• Calculated/measured thermal conductivity and viscosity values should be implemented in Equations 1 or 2 (depending on flow) for the first order estimation of heat transfer coefficient enhancement.
Applications that Involve Boiling | Nanofluids

In applications that involve boiling, it was shown that the boiling of nanofluids result in a deposition of nanoparticles on the heated surface.  Deposition of nanoparticles on the surface provides a porous, hydrophilic layer that alters the wettability of the surface. Due to the nano-scale porous nature of this layer, capillary wicking also plays an important role. Lateral flow of the liquid due to the capillary wicking supplies a fresh liquid to the dry region beneath the bubble and delays the irreversible growth of the hot spot, which results in critical heat flux (CHF).  The exact mechanism behind the observed enhancement in the CHF value is still subject of debate in heat transfer community.


Scanning electron microscopy of the heated surface after boiling with (1a) DI-water and (1b) nanofluid


Cost Projections in the Field of Nanofluids

The overall cost of a nanofluid is determined by the price of the chosen base fluid and the price of the nanoparticles themselves. Prices are higher when the nanoparticles are more difficult to synthesize or the process for creating the stable colloidal suspension is more challenging. Table 1 presents an estimation of the price for some common nanoparticles with water as the base fluid. The thermal conductivity of the resultant nanofluid is a function of the nanoparticle’s thermal conductivity. Clearly, nanoparticles with higher value of thermal conductivity provide higher enhancement.


Regulatory Considerations

Many nanoscale materials are deemed merely as “chemical substances” under the U.S. Environmental Protection Agency (EPA) Toxic Substance Control Act (TSCA).  TSCA requires manufacturers of new chemical substances to provide specific information to the Agency for review prior to manufacturing chemicals or introducing them into commerce. The EPA can take action to ensure that chemicals that may pose an unreasonable risk to human health or the environment are effectively controlled. The EPA’s bulletin, “Management of Nanoscale Materials under the Toxic Substances Control Act” outlines the regulatory framework for nanoscale materials. Most engineers implementing nanofluids for thermal management would be acquiring these materials from another manufacturer.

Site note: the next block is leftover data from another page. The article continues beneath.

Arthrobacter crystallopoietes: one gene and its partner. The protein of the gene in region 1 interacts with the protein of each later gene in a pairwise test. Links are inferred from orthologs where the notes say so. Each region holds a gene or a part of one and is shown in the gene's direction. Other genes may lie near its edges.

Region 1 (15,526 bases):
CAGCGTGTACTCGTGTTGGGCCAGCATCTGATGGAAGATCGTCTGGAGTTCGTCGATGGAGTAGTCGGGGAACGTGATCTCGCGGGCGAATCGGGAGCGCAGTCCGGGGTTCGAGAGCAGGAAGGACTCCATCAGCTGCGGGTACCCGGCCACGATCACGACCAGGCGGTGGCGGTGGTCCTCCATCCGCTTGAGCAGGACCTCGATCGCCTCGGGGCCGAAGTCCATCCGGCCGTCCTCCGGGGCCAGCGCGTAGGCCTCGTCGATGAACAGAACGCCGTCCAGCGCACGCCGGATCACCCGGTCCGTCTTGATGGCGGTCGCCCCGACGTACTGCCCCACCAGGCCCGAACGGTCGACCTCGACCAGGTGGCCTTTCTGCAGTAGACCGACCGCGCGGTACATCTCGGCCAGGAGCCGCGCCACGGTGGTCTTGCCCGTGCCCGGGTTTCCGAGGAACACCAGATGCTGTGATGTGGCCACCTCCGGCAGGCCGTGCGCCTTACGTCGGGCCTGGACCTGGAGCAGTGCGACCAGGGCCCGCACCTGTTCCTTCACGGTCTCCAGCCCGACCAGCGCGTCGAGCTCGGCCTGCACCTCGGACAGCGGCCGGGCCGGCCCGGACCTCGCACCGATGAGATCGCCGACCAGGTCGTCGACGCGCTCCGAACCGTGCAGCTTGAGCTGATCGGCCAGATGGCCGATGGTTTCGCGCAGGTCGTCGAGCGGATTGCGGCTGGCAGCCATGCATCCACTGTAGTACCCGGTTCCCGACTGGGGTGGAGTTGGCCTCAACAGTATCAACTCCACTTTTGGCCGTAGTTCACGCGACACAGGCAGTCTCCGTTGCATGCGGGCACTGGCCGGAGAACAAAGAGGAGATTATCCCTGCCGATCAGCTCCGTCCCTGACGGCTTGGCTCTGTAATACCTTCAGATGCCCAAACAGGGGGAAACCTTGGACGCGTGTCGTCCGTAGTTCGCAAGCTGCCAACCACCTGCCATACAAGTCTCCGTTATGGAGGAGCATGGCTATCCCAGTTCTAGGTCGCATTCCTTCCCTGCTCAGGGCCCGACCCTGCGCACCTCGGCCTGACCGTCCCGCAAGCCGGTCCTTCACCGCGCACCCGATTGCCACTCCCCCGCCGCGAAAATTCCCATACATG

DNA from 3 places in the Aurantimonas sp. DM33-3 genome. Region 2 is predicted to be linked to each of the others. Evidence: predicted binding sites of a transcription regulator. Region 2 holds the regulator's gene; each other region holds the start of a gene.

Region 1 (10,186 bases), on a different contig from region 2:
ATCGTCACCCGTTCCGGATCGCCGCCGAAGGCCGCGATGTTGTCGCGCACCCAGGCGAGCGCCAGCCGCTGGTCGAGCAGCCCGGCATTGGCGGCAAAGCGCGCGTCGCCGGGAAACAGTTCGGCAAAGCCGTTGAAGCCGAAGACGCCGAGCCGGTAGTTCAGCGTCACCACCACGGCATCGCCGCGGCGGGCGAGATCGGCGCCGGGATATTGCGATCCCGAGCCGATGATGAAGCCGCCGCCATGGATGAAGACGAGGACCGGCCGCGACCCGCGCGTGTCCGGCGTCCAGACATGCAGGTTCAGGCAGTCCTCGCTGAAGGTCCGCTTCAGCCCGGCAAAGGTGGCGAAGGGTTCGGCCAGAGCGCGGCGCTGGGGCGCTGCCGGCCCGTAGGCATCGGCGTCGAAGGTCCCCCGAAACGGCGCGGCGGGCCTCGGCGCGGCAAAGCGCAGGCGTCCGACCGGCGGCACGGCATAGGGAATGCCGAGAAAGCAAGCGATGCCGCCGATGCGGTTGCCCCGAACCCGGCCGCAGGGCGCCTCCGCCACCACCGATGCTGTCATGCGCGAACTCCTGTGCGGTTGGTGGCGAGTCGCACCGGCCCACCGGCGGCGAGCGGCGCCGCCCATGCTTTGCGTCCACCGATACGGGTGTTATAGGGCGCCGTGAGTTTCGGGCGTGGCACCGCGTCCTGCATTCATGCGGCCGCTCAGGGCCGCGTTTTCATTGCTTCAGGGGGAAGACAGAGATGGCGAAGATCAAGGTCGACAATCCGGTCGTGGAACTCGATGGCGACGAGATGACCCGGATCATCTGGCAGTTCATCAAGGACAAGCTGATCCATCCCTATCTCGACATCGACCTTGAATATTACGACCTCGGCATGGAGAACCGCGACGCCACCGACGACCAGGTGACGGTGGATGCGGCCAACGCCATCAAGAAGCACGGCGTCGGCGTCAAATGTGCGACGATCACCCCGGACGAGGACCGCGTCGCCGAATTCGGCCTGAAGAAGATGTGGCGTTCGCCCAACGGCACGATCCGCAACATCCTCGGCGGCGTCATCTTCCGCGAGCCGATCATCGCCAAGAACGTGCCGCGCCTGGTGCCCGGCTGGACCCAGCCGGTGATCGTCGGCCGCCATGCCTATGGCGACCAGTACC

Core Industry Drivers in Nanofluids

Market drivers are forces that compel products and services to change in order to meet consumer or business demand. A useful construct for those drivers is a STEEPLE analysis, which considers seven broad factors of market drivers: Socio-Cultural, Technological, Economic, Environmental, Political, Legal and Ethical. This section deals with two to three key technological drivers for the most relevant heat transfer enhancement applications such as: power plants, power electronics and other semiconductors, and heat pipes.

Power Apparatus’ (atomic and traditional)

Virtually all developed countries rely on a national power grid for their nations to grow and prosper. Nanofluids can play an important role in this space by improving the outcome and cost-efficiency of existing power plants. The use of nanofluids to cool a power plant can significantly reduce the resources consumed and the cost in electricity to run it. These cost savings and the greater efficiency that nanofluids provide can also eliminate the need for building additional power plants, which is a massive financial boost for a country, state, or municipality.

In power apparatus’, the key technological drivers to consider for the implementation of nanofluids include:

  • Nuclear 
    – Improving the energy efficiency of a nuclear power plant by improving the functionality of existing power apparatus’.
    – Cost and regulatory avoidance by not having to build additional infrastructure since the efficiency of existing infrastructure can be improved to the degree that more building is unnecessary.